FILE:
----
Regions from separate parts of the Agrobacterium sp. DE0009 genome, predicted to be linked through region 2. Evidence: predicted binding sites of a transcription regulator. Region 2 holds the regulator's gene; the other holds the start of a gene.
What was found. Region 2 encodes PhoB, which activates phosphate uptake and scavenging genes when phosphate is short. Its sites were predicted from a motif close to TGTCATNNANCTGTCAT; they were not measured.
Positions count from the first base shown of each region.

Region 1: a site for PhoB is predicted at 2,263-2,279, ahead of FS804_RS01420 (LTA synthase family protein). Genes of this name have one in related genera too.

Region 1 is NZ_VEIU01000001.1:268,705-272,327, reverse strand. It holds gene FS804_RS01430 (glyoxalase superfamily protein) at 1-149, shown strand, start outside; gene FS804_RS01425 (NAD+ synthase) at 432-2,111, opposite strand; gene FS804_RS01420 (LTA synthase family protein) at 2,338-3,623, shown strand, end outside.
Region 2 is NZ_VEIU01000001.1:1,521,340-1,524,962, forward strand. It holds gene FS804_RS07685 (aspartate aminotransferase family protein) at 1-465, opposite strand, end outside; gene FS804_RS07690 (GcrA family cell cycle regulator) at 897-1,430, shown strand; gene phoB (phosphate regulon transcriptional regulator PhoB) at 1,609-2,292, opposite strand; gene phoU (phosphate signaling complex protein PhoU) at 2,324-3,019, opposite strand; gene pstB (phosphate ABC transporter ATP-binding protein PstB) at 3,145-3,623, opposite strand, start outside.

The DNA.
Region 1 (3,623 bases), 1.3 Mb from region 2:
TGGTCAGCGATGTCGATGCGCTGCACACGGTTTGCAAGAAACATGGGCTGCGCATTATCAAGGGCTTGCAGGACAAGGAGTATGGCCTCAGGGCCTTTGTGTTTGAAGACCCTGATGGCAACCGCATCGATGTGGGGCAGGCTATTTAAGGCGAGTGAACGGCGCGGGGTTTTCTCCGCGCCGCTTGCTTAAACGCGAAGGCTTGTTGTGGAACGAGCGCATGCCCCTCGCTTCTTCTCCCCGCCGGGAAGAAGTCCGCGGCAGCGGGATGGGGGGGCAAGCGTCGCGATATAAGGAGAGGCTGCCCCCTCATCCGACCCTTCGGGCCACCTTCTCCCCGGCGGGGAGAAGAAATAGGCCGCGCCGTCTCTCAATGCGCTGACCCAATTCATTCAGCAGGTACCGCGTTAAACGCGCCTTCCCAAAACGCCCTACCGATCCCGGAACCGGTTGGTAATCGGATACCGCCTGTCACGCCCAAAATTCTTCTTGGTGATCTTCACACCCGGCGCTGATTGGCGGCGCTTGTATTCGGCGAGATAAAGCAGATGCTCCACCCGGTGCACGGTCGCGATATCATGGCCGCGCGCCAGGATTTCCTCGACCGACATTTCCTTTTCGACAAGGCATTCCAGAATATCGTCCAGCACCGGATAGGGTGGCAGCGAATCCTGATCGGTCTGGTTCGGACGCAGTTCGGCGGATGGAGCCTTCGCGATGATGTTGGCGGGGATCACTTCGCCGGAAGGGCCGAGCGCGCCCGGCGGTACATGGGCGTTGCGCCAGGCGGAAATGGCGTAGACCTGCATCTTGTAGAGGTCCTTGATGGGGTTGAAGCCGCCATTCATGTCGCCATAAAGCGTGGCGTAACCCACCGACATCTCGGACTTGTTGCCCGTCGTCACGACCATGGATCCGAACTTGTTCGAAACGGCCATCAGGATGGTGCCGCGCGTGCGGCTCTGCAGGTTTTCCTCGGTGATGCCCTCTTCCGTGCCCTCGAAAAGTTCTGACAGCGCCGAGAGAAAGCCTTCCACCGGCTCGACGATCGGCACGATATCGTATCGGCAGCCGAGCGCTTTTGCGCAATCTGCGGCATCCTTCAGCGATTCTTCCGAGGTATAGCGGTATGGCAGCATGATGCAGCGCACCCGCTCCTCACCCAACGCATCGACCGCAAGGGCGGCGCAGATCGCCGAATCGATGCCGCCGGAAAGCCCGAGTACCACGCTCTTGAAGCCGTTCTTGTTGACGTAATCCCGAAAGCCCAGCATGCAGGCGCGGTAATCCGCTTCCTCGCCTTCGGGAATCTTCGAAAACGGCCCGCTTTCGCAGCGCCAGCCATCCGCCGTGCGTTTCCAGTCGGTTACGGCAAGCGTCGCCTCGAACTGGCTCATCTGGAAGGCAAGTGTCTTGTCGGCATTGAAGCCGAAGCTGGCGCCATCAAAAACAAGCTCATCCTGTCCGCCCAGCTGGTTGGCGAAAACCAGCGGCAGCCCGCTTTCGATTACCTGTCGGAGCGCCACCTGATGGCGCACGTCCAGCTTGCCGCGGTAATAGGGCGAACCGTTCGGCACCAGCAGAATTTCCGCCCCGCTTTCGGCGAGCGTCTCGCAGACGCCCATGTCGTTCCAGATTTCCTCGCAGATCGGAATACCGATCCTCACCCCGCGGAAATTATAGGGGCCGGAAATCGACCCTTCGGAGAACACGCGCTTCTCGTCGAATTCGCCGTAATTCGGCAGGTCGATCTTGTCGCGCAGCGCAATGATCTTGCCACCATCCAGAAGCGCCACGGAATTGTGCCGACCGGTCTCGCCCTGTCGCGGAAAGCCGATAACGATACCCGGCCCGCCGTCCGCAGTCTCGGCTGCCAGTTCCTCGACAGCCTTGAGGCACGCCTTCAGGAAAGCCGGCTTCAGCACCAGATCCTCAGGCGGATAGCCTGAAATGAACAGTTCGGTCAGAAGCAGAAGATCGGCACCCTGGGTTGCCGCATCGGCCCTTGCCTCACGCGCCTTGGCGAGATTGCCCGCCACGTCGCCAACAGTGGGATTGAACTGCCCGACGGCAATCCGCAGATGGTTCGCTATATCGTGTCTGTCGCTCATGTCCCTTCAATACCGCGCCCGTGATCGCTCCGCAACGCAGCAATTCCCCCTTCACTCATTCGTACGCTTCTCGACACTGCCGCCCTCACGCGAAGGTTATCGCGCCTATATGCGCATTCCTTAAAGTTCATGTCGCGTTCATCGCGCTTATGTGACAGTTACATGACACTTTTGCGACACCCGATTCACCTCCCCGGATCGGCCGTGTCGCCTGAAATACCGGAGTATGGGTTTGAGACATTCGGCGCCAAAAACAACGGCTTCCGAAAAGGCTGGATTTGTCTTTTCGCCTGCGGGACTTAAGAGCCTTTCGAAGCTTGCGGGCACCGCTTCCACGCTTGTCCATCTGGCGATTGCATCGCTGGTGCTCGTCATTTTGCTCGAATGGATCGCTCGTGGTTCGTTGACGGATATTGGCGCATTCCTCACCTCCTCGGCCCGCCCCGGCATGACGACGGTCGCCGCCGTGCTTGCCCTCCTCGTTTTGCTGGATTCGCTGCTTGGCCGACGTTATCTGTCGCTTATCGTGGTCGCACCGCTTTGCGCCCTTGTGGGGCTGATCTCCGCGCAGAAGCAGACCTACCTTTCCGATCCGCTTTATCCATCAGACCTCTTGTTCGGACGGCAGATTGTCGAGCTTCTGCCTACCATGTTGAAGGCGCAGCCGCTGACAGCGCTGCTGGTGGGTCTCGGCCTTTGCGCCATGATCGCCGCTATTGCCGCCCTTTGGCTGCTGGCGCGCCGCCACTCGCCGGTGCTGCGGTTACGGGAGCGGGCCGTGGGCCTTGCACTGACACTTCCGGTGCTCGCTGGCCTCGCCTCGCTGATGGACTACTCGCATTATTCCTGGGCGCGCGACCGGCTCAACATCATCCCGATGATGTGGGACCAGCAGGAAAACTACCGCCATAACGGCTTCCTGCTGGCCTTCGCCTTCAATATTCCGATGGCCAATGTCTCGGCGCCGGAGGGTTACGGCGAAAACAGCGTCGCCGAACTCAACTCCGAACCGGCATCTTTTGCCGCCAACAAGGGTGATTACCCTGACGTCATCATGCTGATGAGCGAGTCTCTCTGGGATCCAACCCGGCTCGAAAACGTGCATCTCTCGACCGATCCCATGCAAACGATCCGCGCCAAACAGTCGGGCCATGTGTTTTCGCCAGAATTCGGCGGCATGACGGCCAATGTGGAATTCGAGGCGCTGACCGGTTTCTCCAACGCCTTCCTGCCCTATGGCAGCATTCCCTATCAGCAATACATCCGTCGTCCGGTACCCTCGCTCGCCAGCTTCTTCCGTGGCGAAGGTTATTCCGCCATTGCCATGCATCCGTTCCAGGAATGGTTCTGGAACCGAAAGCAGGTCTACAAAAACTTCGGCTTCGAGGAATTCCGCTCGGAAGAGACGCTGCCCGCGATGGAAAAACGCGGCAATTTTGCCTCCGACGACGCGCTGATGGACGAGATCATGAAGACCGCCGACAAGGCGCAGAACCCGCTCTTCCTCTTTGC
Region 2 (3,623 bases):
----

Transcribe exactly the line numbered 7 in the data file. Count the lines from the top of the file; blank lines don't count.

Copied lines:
The DNA.